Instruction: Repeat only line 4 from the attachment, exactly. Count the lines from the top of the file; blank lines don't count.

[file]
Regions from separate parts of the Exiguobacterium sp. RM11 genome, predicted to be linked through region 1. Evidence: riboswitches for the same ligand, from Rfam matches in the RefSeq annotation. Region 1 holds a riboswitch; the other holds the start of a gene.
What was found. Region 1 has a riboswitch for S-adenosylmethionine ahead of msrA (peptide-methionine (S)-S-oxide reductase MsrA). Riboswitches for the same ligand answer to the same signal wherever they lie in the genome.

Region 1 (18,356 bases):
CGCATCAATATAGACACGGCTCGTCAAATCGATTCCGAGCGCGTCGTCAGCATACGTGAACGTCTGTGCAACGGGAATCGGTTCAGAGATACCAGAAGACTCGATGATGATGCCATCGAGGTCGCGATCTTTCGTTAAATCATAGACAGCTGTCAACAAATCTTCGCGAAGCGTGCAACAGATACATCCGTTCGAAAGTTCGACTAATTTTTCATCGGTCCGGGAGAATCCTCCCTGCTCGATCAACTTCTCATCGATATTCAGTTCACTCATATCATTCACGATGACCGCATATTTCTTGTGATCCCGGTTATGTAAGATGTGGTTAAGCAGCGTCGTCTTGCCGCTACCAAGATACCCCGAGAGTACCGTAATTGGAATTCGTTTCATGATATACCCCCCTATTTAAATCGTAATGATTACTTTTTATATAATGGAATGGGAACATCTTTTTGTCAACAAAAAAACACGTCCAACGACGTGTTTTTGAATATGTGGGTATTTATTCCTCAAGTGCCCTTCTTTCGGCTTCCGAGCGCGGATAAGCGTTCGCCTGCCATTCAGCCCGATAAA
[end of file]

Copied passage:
CGCATCAATATAGACACGGCTCGTCAAATCGATTCCGAGCGCGTCGTCAGCATACGTGAACGTCTGTGCAACGGGAATCGGTTCAGAGATACCAGAAGACTCGATGATGATGCCATCGAGGTCGCGATCTTTCGTTAAATCATAGACAGCTGTCAACAAATCTTCGCGAAGCGTGCAACAGATACATCCGTTCGAAAGTTCGACTAATTTTTCATCGGTCCGGGAGAATCCTCCCTGCTCGATCAACTTCTCATCGATATTCAGTTCACTCATATCATTCACGATGACCGCATATTTCTTGTGATCCCGGTTATGTAAGATGTGGTTAAGCAGCGTCGTCTTGCCGCTACCAAGATACCCCGAGAGTACCGTAATTGGAATTCGTTTCATGATATACCCCCCTATTTAAATCGTAATGATTACTTTTTATATAATGGAATGGGAACATCTTTTTGTCAACAAAAAAACACGTCCAACGACGTGTTTTTGAATATGTGGGTATTTATTCCTCAAGTGCCCTTCTTTCGGCTTCCGAGCGCGGATAAGCGTTCGCCTGCCATTCAGCCCGATAAA